There's been a lot of back-and-forth here the past few weeks over Obama's electability. Stacy points out, correctly, that the coalition Obama put together to win the Democratic nomination -- young voters, activists, affluent white liberals, and blacks -- looks a lot like George McGovern's coalition. Hillary Clinton, though a McGovernite herself and the candidate McGovern actually endorsed in the primaries, had to remake herself as a Hubert Humphrey Democrat to compete. She (rather improbably) tacked blue-collar union workers, Appalachian working-class whites, culturally conservative ethnic Catholics, and Hispanics onto her base of pro-choice feminists.
Richard Nixon buried McGovern in a 49-state landslide in no small part because he divorced the Democratic Party from the blue-collar voters who were critical to the New Deal coalition. Nixon, taking Pat Buchanan's advice, was able to win these voters by appealing to their patriotism and social conservatism. Democrats have had a hard time winning these voters -- and winning presidential elections -- ever since. But because of family structure changes, government growth, immigration, and other demographic/social trends, the McGovern coalition has grown larger over time.
Yes, Michael Dukakis blew a 17-point lead (though that lead was likely inflated). But he also won 46 percent of the vote, including nearly half the Democrats who voted for Ronald Reagan in 1984. And while he also lost 40 states, many of them were close. Bill Clinton built his 32-state victory in 1992 in large part by targeting states where Dukakis won 45 percent of the vote or more. Sixteen years later, the Democrats nominated another personality-deficient Massachusetts liberal to run against a Republican named George Bush. That liberal, John Kerry, won 48 percent of the vote against an incumbent president during a time of war, a growing economy, relatively low unemployment, and just three years after 9/11 took Bush's approval ratings into the 90s. That's a larger share of the vote than Clinton won in 1992.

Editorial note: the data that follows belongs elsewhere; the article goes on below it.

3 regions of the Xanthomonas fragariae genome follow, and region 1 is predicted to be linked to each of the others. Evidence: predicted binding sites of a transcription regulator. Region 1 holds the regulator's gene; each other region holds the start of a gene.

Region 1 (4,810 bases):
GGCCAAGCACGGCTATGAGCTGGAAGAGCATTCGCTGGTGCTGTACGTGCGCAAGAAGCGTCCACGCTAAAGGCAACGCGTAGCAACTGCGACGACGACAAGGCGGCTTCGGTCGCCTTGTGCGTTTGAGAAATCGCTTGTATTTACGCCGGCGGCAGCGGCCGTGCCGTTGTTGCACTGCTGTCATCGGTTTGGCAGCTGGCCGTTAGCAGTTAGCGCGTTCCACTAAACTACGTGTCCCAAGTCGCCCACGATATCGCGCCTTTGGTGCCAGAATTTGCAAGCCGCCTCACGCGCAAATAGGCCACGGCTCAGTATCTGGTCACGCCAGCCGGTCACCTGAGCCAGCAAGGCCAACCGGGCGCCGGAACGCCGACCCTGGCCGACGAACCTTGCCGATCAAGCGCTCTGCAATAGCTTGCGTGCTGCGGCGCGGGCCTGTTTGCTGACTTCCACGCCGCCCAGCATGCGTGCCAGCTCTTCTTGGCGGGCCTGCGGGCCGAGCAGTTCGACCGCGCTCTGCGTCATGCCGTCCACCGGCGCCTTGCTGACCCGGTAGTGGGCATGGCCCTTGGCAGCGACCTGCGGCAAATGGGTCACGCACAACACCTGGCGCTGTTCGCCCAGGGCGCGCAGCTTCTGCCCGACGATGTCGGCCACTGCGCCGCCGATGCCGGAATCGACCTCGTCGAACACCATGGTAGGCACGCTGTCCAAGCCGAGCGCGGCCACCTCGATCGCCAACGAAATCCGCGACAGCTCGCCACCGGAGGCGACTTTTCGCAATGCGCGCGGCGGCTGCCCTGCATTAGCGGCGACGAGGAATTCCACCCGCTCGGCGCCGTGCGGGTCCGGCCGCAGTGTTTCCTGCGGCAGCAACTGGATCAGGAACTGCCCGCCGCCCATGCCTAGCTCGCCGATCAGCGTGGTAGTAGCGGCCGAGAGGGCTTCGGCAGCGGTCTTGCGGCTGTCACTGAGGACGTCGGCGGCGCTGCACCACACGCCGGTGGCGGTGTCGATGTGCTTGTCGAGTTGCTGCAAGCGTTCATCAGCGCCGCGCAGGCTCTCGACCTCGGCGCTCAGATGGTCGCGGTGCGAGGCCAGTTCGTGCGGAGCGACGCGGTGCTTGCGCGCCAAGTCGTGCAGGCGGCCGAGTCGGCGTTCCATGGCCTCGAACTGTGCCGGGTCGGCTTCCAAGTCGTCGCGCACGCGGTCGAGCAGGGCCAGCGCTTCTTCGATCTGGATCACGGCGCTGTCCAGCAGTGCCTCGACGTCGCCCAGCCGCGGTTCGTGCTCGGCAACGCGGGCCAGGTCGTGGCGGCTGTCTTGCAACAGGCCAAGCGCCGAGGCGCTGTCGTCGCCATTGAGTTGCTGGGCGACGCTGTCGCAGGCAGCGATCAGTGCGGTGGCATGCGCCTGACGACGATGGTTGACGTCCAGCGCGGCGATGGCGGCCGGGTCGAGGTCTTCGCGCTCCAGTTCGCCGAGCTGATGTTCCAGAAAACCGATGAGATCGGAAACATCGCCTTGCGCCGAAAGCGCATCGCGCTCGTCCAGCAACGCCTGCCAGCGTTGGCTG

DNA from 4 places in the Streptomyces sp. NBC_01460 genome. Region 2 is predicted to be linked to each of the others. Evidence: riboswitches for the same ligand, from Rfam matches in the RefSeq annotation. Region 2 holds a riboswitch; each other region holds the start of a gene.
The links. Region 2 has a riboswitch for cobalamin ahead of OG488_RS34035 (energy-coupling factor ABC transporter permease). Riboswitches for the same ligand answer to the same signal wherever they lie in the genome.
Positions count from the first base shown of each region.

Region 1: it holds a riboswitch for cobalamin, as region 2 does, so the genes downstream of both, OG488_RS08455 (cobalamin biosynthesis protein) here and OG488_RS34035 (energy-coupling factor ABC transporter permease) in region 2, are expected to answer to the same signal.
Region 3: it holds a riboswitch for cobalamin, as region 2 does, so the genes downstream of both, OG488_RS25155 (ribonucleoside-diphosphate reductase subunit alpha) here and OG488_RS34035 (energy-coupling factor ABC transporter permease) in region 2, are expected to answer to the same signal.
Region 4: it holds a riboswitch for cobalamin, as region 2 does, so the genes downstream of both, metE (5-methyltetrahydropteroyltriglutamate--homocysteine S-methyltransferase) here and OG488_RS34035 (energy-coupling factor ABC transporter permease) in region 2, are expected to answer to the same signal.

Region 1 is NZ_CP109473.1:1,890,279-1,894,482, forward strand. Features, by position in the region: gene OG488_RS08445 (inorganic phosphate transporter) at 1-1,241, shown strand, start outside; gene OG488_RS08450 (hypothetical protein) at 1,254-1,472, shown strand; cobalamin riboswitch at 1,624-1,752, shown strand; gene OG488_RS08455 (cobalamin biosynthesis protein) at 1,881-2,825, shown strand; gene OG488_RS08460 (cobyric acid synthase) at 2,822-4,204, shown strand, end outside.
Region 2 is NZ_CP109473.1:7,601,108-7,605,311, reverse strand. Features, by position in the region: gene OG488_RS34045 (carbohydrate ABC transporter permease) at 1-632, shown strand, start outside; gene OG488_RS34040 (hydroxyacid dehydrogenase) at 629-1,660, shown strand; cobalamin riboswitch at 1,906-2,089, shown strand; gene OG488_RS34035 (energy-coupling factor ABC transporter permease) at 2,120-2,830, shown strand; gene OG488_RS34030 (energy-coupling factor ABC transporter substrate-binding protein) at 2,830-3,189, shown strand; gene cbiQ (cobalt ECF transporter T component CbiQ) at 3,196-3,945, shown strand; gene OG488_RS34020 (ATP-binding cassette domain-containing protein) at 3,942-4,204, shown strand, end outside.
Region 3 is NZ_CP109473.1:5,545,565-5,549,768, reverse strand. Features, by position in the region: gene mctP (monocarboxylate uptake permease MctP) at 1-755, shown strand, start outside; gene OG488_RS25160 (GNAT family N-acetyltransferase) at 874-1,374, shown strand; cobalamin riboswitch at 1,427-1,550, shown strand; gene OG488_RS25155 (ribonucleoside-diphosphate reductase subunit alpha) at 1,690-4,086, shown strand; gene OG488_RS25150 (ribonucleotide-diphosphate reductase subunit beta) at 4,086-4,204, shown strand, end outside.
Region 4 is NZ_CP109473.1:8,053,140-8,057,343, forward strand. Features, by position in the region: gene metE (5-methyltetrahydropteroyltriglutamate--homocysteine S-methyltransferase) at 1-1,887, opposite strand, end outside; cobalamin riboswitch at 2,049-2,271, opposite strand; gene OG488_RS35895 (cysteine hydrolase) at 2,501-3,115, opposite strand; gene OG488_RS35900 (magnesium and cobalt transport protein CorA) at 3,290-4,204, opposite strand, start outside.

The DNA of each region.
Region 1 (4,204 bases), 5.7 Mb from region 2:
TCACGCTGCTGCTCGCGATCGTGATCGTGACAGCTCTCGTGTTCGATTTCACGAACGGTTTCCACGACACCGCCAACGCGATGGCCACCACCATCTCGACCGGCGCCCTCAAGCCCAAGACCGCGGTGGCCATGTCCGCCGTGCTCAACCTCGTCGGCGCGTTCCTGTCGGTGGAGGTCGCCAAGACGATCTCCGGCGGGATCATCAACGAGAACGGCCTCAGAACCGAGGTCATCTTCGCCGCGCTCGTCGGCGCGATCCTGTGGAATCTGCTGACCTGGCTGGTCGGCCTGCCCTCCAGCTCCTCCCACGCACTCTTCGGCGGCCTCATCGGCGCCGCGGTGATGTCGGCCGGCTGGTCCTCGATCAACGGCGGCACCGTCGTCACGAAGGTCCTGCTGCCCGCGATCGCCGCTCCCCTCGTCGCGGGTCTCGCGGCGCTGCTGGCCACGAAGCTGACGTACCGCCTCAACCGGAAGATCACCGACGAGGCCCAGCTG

The McGovern coalition is still not a majority coalition, as evidenced by the continuing closeness of this race (McCain and Obama are tied in the latest Gallup tracking poll). The fact that we can seriously entertain the thought that the Democrats might lose this election is ample evidence of Stacy's contention that they have a terrific ability to snatch defeat from the jaws of victory. That said, no Republican should bank on a strategy of waving the bloody shirt against McGovern, Walter Mondale, Dukakis, and Kerry. Obama has all the same vulnerabilities, but he also only needs to move the country three points to the left of where it was in 2004.
Share this Article
Like this Article
Print this ArticlePrint Article